Researchers from the University of Luxembourg are testing the first single-family autonomous car on the streets of Luxembourg with members of the public as passengers.
Specifically, the team is testing navigation technologies and high definition maps at the University of Luxembourg’s Interdisciplinary Centre for Security, Reliability and Trust (SnT)’s 360Lab.
The 360Lab is the first thematic research laboratory focusing on smart mobility in the U.K. and servers as an umbrella to conduct collaborative research in mobility innovation.
Part of the testing involves creating HD maps of the region with road signs and markings traditionally given to drivers as they navigate to their destination. The maps are the basis for autonomous navigation and are exponentially more detailed than standard definition maps, the University of Luxembourg team said. The map was completed in collaboration with Civil Maps.
As part of the research, the team wanted to gain authorization for a single-family car to drive on Luxembourg roads as part of a path for autonomous vehicles to become ubiquitous in the region and later in the U.K.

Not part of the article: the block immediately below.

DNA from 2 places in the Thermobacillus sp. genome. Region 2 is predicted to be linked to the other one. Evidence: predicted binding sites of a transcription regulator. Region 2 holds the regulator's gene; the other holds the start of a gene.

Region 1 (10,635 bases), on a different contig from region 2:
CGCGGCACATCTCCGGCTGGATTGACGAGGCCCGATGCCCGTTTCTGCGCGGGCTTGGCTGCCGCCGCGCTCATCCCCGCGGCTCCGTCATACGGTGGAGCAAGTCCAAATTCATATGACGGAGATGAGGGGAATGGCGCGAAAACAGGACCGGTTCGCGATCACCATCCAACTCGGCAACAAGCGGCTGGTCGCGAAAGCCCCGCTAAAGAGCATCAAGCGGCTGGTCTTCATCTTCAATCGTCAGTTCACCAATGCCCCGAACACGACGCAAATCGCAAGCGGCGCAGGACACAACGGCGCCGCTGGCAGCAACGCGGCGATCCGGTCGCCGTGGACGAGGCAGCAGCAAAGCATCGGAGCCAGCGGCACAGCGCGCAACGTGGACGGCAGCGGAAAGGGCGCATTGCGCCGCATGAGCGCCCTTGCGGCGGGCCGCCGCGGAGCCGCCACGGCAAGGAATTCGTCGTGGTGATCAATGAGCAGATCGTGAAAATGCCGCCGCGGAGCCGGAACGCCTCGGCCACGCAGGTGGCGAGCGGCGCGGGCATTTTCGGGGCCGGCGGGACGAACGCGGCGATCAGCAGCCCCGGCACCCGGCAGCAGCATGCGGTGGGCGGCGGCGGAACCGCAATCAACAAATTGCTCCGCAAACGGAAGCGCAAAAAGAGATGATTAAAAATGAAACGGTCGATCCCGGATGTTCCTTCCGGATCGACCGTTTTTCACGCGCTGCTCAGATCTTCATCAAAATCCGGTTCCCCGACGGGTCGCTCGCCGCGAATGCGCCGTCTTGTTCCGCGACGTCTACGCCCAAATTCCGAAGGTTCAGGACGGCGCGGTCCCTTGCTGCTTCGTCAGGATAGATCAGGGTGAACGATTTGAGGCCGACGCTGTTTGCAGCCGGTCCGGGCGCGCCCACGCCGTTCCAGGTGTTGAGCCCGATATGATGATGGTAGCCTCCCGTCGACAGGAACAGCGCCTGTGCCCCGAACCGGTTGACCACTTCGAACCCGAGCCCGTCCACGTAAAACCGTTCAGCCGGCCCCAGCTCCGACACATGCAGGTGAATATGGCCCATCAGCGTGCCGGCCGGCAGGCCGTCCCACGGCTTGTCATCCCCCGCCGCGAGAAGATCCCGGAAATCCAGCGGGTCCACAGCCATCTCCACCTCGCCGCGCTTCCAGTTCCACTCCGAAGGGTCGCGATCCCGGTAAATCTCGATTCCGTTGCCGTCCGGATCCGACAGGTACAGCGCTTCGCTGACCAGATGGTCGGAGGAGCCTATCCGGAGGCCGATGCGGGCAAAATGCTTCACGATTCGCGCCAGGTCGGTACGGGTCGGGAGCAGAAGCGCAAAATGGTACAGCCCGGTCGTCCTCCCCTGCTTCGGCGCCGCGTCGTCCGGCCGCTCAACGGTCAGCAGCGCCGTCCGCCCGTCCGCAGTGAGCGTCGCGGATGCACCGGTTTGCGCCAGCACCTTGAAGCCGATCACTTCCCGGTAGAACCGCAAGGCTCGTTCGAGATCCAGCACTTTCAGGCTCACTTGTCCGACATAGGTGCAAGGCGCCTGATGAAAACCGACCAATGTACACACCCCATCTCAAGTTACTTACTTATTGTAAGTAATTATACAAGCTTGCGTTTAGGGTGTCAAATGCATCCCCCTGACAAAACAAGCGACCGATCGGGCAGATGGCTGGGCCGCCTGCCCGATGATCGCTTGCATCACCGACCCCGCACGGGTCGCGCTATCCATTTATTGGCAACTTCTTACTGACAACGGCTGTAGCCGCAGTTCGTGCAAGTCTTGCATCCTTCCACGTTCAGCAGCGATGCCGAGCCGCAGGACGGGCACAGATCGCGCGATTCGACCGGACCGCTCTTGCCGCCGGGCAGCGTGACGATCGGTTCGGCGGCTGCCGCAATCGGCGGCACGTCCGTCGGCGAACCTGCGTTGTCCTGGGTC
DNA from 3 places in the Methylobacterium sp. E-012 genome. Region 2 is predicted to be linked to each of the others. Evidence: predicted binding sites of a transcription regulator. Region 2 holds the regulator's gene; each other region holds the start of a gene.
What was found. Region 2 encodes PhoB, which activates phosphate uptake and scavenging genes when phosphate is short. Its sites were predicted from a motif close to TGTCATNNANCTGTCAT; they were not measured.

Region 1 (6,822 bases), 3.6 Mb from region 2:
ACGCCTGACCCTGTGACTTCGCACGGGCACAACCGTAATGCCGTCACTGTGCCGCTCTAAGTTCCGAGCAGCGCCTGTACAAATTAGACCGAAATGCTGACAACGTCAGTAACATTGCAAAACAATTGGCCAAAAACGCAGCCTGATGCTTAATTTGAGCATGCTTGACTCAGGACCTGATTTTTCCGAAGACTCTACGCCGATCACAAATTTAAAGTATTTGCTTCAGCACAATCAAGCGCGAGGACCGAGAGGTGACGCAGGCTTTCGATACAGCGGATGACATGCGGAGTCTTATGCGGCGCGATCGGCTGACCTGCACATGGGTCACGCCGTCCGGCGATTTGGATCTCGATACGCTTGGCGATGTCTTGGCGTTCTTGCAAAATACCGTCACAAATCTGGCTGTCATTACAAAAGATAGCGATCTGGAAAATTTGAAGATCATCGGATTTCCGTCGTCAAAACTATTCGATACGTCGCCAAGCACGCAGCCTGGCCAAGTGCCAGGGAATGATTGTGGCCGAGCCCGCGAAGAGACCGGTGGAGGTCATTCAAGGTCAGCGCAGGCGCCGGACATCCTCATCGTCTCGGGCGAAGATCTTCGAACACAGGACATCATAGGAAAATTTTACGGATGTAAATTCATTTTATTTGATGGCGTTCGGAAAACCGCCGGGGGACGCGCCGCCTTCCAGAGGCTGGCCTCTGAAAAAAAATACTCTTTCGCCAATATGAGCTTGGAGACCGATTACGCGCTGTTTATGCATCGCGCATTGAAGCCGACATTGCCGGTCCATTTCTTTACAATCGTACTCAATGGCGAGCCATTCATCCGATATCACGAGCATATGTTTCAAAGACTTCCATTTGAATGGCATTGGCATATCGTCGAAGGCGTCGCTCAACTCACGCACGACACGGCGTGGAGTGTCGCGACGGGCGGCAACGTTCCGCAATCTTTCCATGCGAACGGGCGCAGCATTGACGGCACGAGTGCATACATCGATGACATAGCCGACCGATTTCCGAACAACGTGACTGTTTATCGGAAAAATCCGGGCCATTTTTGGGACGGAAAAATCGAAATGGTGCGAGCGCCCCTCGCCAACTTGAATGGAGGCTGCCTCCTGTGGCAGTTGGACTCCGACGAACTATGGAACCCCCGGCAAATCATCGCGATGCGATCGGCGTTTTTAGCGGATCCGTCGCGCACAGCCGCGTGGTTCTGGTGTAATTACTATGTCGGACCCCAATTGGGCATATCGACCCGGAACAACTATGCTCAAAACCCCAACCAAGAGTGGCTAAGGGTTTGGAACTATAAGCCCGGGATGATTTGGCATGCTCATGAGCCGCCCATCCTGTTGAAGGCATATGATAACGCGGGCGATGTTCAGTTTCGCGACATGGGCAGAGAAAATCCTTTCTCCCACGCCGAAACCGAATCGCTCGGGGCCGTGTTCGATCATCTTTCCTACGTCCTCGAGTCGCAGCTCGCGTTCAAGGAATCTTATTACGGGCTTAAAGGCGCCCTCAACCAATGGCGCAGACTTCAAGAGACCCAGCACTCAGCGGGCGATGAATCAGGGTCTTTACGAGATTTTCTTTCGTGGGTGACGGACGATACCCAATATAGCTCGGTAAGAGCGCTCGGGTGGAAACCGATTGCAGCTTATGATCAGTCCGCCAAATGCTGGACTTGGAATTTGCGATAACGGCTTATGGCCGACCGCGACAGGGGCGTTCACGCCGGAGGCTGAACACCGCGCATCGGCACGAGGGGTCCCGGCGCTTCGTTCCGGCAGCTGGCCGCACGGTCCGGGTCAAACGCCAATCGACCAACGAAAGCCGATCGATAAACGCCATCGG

“Autonomous driving holds the potential to create a mobility ecosystem that is both safer and more sustainable. Full autonomy will be a paradigm shift in mobility, improving traffic and reducing congestion by reducing the number of vehicles,” said Raphaël Frank, a professor at the University of Luxembourg. “Our mission is to have a research platform where we demonstrate the technology of autonomous mobility that we can use for research and education. Today’s demo achieves this goal as it is the first-time members of the public get to experience the functionality of the car first-hand.”
The testing follows work being done by other autonomous vehicle vendors such as Waymo, Cruise Automation, Baidu, Pony.ai and many more that have already started testing of autonomous vehicles in the U.S. and China. Other startups have begun testing in parts of Europe as well.